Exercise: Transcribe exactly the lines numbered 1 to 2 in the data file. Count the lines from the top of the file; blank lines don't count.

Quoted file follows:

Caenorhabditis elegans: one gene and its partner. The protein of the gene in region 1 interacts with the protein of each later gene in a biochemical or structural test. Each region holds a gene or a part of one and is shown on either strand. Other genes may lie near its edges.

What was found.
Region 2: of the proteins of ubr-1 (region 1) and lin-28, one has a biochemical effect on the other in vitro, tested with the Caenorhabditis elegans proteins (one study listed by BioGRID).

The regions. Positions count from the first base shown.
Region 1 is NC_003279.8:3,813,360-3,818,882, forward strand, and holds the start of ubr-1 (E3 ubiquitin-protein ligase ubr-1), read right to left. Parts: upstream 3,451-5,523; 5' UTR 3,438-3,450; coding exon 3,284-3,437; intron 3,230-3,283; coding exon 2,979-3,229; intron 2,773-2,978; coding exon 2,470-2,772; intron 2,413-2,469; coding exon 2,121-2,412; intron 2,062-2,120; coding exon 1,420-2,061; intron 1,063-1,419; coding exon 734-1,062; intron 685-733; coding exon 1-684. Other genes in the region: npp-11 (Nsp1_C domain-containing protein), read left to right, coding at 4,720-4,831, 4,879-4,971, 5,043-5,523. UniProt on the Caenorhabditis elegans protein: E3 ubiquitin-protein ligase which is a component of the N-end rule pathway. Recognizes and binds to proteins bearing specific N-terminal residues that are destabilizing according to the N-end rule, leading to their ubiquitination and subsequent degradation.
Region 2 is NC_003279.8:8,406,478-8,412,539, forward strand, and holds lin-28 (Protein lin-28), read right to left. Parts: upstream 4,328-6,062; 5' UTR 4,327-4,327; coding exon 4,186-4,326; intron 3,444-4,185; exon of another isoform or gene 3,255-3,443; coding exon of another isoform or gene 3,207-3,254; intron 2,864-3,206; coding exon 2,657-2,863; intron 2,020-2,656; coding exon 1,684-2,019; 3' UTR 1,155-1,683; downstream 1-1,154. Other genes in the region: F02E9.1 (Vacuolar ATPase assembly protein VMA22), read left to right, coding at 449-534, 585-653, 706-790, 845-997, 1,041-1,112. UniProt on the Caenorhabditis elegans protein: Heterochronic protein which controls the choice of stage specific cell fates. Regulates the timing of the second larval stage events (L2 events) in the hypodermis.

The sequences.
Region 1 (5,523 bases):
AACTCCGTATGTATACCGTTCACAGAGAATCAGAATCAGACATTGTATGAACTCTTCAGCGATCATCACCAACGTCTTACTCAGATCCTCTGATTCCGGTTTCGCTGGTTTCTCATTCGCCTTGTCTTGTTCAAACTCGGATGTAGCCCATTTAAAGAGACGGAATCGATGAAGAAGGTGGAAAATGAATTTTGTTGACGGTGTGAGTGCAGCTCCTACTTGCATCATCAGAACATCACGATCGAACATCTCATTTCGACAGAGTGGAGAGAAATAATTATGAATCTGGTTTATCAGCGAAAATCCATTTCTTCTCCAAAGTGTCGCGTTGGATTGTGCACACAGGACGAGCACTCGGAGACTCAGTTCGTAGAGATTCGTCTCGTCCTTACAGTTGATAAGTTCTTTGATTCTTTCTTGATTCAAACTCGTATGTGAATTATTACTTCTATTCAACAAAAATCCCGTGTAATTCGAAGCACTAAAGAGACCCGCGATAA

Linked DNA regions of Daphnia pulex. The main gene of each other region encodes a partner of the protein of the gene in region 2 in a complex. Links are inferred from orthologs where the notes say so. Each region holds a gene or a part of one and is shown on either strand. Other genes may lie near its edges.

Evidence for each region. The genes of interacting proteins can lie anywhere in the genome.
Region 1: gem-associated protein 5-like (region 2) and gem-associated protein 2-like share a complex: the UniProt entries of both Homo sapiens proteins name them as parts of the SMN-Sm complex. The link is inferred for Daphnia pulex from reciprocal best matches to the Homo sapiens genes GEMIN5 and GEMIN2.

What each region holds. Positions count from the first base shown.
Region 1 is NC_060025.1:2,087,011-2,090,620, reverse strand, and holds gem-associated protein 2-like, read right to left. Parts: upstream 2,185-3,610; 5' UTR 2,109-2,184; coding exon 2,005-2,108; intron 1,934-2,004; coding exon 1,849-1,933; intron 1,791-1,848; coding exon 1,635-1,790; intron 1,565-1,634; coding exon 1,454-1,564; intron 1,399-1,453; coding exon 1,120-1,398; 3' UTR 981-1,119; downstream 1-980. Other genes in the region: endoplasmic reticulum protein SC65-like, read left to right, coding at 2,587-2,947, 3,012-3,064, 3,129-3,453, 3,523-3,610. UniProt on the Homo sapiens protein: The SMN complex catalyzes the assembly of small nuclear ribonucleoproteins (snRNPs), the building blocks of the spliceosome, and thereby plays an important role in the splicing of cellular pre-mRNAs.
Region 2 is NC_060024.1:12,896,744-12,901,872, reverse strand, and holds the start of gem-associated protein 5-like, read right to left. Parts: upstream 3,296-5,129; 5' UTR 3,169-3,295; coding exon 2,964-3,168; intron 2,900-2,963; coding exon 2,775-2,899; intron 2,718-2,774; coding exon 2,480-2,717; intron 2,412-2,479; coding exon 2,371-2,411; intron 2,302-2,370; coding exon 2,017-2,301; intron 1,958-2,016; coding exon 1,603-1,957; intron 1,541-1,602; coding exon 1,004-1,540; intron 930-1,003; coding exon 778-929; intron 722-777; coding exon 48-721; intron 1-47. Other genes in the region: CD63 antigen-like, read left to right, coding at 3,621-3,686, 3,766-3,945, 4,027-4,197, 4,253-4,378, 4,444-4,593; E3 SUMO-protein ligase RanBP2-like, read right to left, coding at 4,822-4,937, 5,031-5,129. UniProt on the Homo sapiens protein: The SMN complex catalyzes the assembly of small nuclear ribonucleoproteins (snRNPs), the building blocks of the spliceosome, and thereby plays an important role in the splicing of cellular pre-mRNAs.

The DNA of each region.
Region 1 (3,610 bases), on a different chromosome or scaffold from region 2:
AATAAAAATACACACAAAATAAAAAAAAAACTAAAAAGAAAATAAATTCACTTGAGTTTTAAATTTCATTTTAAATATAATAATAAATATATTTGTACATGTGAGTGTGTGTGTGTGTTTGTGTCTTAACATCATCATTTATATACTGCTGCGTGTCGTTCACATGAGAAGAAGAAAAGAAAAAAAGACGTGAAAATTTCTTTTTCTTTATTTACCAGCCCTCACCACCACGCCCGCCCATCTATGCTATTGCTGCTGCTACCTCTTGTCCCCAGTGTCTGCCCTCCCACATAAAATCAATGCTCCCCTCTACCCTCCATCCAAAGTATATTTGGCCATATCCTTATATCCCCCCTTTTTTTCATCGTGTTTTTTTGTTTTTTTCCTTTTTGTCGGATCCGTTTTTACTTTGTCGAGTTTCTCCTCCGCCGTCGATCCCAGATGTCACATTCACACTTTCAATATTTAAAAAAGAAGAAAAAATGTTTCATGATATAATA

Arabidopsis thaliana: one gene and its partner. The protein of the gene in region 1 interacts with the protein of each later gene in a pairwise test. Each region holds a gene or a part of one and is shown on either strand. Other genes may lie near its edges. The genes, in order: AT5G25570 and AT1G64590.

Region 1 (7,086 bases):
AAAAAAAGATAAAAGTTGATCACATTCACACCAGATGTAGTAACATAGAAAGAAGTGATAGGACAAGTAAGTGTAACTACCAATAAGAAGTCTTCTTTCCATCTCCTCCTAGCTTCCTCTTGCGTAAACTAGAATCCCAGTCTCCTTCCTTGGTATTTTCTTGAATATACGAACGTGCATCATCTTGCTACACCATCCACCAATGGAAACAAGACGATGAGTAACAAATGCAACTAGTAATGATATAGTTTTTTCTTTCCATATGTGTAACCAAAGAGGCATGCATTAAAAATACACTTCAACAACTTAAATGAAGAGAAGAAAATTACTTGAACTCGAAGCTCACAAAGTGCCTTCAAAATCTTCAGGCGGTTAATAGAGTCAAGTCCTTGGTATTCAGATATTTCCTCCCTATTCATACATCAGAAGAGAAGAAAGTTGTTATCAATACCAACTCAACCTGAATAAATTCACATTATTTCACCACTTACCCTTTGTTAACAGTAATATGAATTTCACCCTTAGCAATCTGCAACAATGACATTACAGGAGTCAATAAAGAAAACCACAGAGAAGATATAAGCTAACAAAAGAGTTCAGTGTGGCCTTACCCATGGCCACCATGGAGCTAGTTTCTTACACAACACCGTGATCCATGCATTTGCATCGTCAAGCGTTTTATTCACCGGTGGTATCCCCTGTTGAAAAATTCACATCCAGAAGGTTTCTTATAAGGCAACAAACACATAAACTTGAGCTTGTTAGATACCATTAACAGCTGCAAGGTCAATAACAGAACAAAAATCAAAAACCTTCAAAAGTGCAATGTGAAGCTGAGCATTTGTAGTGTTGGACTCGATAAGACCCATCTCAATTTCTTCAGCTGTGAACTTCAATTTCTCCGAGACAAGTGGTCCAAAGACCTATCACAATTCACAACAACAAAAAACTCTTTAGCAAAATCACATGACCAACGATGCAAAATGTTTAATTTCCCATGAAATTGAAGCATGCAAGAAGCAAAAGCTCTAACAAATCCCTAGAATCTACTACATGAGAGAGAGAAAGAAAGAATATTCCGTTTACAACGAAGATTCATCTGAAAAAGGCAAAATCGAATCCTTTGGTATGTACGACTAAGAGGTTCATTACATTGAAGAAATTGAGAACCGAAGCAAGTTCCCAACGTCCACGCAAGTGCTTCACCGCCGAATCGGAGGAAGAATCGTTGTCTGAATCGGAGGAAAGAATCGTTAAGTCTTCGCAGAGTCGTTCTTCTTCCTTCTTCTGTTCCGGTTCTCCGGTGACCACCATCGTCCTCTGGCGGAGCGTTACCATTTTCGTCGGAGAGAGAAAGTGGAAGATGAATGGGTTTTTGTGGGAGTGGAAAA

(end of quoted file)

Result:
Caenorhabditis elegans: one gene and its partner. The protein of the gene in region 1 interacts with the protein of each later gene in a biochemical or structural test. Each region holds a gene or a part of one and is shown on either strand. Other genes may lie near its edges.

What was found.